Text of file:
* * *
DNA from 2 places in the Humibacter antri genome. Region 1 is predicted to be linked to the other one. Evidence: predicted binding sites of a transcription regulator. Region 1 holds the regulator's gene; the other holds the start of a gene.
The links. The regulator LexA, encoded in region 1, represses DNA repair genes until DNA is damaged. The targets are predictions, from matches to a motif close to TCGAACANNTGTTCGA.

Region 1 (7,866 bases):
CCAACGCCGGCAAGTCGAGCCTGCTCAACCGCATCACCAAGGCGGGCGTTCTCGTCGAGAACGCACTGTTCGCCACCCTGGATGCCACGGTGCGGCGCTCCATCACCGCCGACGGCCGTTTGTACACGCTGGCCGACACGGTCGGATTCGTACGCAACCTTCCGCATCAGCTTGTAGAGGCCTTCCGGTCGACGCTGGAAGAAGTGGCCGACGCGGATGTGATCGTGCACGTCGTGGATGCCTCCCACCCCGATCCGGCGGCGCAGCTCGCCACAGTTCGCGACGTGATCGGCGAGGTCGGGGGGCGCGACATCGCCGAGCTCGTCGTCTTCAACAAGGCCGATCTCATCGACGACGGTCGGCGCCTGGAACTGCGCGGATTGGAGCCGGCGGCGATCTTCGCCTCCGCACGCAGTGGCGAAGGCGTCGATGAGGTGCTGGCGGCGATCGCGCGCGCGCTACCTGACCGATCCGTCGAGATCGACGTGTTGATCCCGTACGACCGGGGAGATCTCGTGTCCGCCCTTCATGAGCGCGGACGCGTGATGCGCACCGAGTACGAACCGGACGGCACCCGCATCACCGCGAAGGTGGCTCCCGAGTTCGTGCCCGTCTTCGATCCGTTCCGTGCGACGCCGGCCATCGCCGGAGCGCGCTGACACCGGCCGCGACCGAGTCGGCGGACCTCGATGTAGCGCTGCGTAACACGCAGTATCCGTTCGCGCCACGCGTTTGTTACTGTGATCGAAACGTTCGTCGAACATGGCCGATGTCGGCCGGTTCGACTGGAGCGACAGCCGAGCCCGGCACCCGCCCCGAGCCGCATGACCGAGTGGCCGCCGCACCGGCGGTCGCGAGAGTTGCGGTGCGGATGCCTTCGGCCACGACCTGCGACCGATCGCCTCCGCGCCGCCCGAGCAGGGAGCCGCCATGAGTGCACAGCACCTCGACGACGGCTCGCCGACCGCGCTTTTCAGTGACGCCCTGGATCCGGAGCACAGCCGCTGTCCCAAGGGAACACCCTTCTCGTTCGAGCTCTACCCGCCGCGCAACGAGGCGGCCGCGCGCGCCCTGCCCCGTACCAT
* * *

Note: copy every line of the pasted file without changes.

DNA from 2 places in the Humibacter antri genome. Region 1 is predicted to be linked to the other one. Evidence: predicted binding sites of a transcription regulator. Region 1 holds the regulator's gene; the other holds the start of a gene.
The links. The regulator LexA, encoded in region 1, represses DNA repair genes until DNA is damaged. The targets are predictions, from matches to a motif close to TCGAACANNTGTTCGA.

Region 1 (7,866 bases):
CCAACGCCGGCAAGTCGAGCCTGCTCAACCGCATCACCAAGGCGGGCGTTCTCGTCGAGAACGCACTGTTCGCCACCCTGGATGCCACGGTGCGGCGCTCCATCACCGCCGACGGCCGTTTGTACACGCTGGCCGACACGGTCGGATTCGTACGCAACCTTCCGCATCAGCTTGTAGAGGCCTTCCGGTCGACGCTGGAAGAAGTGGCCGACGCGGATGTGATCGTGCACGTCGTGGATGCCTCCCACCCCGATCCGGCGGCGCAGCTCGCCACAGTTCGCGACGTGATCGGCGAGGTCGGGGGGCGCGACATCGCCGAGCTCGTCGTCTTCAACAAGGCCGATCTCATCGACGACGGTCGGCGCCTGGAACTGCGCGGATTGGAGCCGGCGGCGATCTTCGCCTCCGCACGCAGTGGCGAAGGCGTCGATGAGGTGCTGGCGGCGATCGCGCGCGCGCTACCTGACCGATCCGTCGAGATCGACGTGTTGATCCCGTACGACCGGGGAGATCTCGTGTCCGCCCTTCATGAGCGCGGACGCGTGATGCGCACCGAGTACGAACCGGACGGCACCCGCATCACCGCGAAGGTGGCTCCCGAGTTCGTGCCCGTCTTCGATCCGTTCCGTGCGACGCCGGCCATCGCCGGAGCGCGCTGACACCGGCCGCGACCGAGTCGGCGGACCTCGATGTAGCGCTGCGTAACACGCAGTATCCGTTCGCGCCACGCGTTTGTTACTGTGATCGAAACGTTCGTCGAACATGGCCGATGTCGGCCGGTTCGACTGGAGCGACAGCCGAGCCCGGCACCCGCCCCGAGCCGCATGACCGAGTGGCCGCCGCACCGGCGGTCGCGAGAGTTGCGGTGCGGATGCCTTCGGCCACGACCTGCGACCGATCGCCTCCGCGCCGCCCGAGCAGGGAGCCGCCATGAGTGCACAGCACCTCGACGACGGCTCGCCGACCGCGCTTTTCAGTGACGCCCTGGATCCGGAGCACAGCCGCTGTCCCAAGGGAACACCCTTCTCGTTCGAGCTCTACCCGCCGCGCAACGAGGCGGCCGCGCGCGCCCTGCCCCGTACCAT